Terry Dugas sat alone in his Lincoln living room last Friday and stared, bewildered, at his own personal March Madness.
He was there when they carved the new public university out of Florida scrubland. He was there when people forgot the university's name, confused it for a community college and laughed at this tiny school where the alligators sometimes sauntered through campus.
And now he was watching Florida Gulf Coast University — his Florida Gulf Coast University — topple mighty Georgetown in the first round of the NCAA men's basketball tournament.
A question was ringing in his ears: Is this really happening?
Yes, it is. Yes, it did.
“Seismic,” says Dugas, one of Florida Gulf Coast's first employees, when asked to characterize the school's shocking run into the Sweet 16. “You cannot put a dollar value on this. It's just ... amazing.”
Dugas, now a manager at NET Television who still teaches a long-distance class for Florida Gulf Coast every semester, believes he's one of maybe two or three Nebraskans with any sort of tie to the university. And his connection gives him special insight into just how Cinderella this Cinderella story actually is.
He arrived at the campus in 1995, when there was no basketball team. Basketball team? There were no buildings.
He helped launch the public broadcasting TV station that was affiliated with the new college. He watched as they built roads and dorms and a student center.
He was there on the first day of classes on Aug. 25, 1997. He taught media classes when there were only 1,000 students on a campus built for many more. He worked on a campus with a man-made lake and a gorgeous beach right next to the dorms.
Sometimes, things like this happened:
“We were working in the TV station, which doubles as a classroom, and we got a call from our receptionist. She said, 'Terry, there's an alligator lying by the front door.'”
Terry peeked outside. There was, in fact, an 8-foot alligator sunning itself on the station's front stoop.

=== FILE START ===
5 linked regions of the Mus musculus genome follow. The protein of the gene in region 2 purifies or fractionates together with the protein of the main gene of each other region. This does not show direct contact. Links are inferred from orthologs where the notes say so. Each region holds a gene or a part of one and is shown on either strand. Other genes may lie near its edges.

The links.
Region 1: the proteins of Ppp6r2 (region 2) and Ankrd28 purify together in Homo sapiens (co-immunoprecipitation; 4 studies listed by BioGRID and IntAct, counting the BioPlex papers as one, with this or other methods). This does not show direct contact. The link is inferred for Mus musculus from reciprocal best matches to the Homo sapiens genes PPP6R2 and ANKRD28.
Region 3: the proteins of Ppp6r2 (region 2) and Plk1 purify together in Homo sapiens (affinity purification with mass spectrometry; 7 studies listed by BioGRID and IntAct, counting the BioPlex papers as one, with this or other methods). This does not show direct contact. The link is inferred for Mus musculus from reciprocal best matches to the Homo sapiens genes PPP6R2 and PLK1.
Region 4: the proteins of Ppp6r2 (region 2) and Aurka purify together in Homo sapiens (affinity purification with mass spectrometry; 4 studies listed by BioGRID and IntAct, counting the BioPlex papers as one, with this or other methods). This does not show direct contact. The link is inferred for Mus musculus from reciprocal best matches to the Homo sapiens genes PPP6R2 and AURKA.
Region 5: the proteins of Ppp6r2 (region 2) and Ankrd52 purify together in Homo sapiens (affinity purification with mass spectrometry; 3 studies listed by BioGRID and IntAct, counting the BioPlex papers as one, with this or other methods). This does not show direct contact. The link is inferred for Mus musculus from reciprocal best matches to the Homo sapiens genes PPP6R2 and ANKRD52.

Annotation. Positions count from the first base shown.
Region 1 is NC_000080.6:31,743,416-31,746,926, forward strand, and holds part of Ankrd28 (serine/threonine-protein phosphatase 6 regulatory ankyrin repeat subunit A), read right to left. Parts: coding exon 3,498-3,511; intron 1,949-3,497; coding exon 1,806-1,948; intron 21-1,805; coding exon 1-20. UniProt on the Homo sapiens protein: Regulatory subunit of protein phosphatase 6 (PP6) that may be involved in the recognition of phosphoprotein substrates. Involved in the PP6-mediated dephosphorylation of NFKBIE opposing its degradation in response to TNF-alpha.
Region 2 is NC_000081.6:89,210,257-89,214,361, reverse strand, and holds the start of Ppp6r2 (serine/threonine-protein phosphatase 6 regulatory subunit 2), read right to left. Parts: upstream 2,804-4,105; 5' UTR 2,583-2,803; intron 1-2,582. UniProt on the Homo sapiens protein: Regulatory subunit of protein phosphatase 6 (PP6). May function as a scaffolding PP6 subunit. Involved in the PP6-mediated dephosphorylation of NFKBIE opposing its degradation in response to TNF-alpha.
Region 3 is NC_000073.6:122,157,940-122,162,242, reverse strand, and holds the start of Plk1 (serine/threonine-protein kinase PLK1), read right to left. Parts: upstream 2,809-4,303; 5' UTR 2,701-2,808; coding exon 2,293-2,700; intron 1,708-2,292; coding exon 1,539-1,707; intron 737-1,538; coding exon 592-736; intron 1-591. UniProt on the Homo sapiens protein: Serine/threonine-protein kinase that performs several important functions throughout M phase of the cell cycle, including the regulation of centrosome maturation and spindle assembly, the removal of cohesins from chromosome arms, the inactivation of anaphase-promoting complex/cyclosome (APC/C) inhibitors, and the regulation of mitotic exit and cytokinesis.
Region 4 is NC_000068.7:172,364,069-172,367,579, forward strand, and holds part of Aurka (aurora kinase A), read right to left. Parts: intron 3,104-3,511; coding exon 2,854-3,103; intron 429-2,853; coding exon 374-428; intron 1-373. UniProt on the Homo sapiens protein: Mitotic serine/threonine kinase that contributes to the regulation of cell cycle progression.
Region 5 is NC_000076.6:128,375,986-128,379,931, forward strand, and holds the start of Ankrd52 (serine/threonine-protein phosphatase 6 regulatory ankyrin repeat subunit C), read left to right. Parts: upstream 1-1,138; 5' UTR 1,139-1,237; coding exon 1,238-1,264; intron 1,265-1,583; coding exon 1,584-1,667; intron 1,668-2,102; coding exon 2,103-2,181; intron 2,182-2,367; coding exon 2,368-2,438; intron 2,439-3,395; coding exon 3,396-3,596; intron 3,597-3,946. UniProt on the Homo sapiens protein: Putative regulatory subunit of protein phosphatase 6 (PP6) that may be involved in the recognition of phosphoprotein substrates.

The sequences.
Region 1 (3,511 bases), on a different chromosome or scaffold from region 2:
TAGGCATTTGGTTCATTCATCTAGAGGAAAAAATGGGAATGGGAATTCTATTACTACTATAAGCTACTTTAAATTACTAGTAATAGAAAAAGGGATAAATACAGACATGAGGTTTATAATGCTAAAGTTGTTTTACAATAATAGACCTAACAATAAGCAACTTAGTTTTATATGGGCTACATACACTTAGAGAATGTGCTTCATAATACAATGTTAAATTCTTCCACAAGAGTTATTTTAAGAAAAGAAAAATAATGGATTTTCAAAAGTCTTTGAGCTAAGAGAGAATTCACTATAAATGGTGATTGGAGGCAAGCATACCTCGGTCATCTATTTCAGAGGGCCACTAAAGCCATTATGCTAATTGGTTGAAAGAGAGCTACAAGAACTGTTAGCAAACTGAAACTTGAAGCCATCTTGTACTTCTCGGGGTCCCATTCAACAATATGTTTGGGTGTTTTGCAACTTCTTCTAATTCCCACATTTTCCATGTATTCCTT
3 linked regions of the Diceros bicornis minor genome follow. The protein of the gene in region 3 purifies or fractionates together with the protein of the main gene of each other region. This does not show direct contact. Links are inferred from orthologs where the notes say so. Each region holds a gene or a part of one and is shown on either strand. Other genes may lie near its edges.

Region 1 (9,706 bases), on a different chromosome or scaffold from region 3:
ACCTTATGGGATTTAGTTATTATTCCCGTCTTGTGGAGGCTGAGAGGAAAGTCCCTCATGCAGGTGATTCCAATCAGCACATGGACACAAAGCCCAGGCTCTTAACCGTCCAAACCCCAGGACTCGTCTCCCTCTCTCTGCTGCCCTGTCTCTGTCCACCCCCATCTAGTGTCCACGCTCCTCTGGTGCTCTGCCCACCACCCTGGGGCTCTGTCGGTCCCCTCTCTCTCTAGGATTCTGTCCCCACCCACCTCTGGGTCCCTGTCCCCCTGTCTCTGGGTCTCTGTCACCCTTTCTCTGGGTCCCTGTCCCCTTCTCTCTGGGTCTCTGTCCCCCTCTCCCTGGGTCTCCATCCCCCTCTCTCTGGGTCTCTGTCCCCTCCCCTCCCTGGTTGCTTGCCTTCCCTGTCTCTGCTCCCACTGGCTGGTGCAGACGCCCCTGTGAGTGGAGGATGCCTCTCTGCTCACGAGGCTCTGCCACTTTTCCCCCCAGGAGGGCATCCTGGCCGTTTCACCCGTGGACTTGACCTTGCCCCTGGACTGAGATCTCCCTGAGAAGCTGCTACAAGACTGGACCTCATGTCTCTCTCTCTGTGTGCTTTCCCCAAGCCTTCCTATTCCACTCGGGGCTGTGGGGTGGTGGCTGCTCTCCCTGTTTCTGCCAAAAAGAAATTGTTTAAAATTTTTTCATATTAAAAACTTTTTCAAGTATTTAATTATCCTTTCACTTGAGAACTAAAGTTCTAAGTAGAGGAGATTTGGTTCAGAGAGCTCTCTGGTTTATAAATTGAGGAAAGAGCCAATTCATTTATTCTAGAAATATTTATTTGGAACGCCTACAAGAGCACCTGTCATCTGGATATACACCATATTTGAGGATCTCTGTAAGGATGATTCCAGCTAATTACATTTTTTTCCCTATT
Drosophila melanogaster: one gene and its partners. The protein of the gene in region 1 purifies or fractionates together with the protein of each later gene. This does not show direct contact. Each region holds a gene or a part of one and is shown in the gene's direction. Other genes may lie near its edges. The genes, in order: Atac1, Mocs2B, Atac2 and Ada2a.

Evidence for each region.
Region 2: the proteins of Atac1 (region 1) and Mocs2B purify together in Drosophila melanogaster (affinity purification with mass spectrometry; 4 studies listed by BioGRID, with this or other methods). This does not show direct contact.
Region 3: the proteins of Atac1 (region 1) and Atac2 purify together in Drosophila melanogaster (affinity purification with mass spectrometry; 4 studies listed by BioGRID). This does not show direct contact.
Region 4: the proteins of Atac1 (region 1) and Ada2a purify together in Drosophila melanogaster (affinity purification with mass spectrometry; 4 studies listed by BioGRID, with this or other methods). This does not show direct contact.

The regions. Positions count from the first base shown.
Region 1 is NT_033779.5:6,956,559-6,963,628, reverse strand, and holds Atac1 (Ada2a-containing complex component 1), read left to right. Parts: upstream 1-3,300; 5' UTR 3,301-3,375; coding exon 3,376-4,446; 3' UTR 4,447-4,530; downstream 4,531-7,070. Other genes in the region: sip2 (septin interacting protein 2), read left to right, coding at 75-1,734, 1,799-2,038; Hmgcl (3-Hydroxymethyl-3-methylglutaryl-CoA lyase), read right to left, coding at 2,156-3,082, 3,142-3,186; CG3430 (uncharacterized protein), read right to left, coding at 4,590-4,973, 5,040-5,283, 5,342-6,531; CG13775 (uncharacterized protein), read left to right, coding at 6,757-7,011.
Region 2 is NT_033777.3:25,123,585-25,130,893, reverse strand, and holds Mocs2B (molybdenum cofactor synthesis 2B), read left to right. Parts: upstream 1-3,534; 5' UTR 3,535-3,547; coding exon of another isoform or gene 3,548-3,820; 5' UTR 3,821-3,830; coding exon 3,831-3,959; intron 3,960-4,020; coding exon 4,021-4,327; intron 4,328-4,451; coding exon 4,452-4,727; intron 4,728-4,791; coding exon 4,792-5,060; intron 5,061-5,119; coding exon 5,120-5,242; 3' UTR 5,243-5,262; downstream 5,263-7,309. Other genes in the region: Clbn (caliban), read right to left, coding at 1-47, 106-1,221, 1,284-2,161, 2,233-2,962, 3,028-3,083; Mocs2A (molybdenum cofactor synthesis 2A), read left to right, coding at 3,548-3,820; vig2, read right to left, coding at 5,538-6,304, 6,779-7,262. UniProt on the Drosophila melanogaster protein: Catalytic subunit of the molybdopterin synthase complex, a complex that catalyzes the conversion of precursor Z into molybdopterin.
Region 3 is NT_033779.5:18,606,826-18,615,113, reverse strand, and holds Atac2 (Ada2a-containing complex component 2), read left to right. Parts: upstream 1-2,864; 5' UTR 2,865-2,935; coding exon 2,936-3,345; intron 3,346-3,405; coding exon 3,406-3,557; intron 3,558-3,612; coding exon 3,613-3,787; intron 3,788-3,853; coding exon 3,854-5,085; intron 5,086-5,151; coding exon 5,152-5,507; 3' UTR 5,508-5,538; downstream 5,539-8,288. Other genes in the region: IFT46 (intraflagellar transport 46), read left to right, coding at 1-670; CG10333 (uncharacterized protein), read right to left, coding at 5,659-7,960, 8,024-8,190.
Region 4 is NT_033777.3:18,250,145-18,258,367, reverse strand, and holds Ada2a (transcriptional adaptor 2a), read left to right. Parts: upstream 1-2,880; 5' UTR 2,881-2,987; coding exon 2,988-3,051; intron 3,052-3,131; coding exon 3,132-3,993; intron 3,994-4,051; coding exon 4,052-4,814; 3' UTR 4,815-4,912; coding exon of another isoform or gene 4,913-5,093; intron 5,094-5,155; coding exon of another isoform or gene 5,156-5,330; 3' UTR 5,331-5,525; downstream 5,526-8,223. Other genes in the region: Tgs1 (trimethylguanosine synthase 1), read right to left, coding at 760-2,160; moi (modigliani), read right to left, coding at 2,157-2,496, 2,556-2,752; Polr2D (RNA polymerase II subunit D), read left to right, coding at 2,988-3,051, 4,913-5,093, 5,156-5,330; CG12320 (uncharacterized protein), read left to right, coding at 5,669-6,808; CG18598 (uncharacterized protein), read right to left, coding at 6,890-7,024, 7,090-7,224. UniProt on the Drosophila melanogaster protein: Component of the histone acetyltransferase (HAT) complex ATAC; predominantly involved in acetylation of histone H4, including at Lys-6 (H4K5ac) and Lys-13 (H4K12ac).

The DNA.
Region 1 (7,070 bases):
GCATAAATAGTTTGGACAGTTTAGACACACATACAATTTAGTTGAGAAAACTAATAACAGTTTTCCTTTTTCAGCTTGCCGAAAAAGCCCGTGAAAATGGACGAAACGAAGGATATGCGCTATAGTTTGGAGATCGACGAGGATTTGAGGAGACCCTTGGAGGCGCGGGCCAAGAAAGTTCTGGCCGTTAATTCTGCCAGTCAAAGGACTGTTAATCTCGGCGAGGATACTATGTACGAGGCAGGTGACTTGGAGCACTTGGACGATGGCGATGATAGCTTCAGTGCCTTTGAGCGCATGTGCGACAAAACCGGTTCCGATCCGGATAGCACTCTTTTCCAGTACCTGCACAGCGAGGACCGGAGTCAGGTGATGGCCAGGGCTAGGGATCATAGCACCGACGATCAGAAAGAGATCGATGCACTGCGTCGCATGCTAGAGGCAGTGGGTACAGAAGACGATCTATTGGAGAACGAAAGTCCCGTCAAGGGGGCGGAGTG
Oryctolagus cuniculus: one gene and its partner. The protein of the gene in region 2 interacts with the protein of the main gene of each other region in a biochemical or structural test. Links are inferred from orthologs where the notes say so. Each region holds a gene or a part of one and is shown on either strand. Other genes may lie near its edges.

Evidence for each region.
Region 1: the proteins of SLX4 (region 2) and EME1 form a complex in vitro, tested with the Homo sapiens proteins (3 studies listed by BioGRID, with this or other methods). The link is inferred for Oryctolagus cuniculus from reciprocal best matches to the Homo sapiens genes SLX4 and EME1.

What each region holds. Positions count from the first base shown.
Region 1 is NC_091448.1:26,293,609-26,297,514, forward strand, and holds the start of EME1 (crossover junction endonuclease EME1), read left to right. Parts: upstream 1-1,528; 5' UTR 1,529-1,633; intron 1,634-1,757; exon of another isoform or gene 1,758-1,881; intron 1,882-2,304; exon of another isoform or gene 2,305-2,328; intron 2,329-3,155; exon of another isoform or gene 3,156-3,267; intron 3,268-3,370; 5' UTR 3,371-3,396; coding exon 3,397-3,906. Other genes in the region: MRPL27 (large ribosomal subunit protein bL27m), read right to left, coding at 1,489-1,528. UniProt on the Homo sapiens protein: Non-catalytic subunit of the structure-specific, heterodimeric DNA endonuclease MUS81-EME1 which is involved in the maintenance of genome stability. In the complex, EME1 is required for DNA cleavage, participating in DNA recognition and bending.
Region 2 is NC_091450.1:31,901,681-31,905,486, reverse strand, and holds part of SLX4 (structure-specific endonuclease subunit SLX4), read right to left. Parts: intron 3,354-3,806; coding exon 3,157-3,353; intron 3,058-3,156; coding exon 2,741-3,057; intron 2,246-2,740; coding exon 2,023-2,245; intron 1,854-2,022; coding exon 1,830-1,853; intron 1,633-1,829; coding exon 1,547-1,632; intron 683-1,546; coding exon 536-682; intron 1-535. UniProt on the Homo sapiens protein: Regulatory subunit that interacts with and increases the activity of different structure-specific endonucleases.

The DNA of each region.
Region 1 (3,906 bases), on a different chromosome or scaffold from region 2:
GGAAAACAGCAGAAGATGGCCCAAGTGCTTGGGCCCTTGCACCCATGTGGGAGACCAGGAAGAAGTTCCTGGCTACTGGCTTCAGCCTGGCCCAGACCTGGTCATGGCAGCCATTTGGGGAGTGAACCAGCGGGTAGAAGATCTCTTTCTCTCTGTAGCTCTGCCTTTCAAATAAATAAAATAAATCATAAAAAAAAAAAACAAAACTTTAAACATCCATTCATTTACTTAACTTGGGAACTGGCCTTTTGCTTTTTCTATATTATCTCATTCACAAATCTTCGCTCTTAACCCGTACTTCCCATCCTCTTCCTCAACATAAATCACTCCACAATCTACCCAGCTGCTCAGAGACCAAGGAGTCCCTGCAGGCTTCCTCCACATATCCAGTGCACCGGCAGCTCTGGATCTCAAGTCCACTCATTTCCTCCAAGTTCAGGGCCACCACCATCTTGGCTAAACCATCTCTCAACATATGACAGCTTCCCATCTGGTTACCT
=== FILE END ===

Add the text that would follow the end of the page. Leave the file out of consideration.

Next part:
“Luckily we have a back door,” he says.
Dugas took the job at NET, moved to Lincoln and grew used to what happened when he told people he still taught at Florida Gulf Coast University.
It's in southwest Florida.
Kind of near Tampa.
“Everyone seems to have a vague idea of where Tampa is,” he says.
Dugas, like most students and faculty members at Florida Gulf Coast, had only the vaguest idea that the university had a basketball team until, oh, a week ago.
On Jan. 17, for example, the Eagles drew a whopping 1,900 fans to its home game against Lipscomb.
And why would there be any reason to get excited? Florida Gulf Coast just joined NCAA Division I in 2007. Until this season, it never had a winning record as a D-I team.
And even this year, the Eagles struggled through a part of the Atlantic Sun conference season — in that Jan. 17 game, they lost by nine to lowly Lipscomb.
So here's one way to get the alums — all 13,473 of them — and the entire country excited.
Sneak into the NCAA tournament. Thump Georgetown. Thump San Diego State. Do it with so much speed and power that sportswriters nickname your team “Dunk City.”
And then, when you make the Sweet 16, go back to the locker room and hold an impromptu, nationally televised dance session with Coach Andy Enfield, a dance doubling as a gentle reminder that college sports are, in fact, supposed to be fun.
Dugas knew that something important had changed when he called an acquaintance this week and happened to mention he's an adjunct professor at Florida Gulf Coast. For the first time since moving to Nebraska, he did not have to explain what that was.
He knew that something important had changed when he had to postpone an assignment in his “Influence of Media on Culture” distance-learning class. The assignment was due today. Except that's when Florida Gulf Coast plays in a NCAA tournament game that could double as the climactic scene in any schmaltzy sports movie.
Its opponent: the University of Florida.
That would be the same University of Florida that is 107 years old and boasts 367,000 alumni. The same University of Florida that hauled in $644 million in research grants last year. Florida Gulf Coast has received $150 million in federal grants in its entire 16-year history.
That would be the same University of Florida that is the 500-pound Goliath in the state's higher education scene. Until last week, Florida Gulf Coast wasn't even really David. It was more like a speck of dust on David's sling.
Tonight, Dugas plans to settle in on his couch, by himself, and hope again for the impossible.
“It's not like I can go to a sports bar with a bunch of other FGCU fans,” he says.
You'd be surprised, Terry. Tonight, sports bars across Lincoln and Omaha and the country will be packed with brand-new Florida Gulf Coast University fans. Just don't ask them exactly where the school is.
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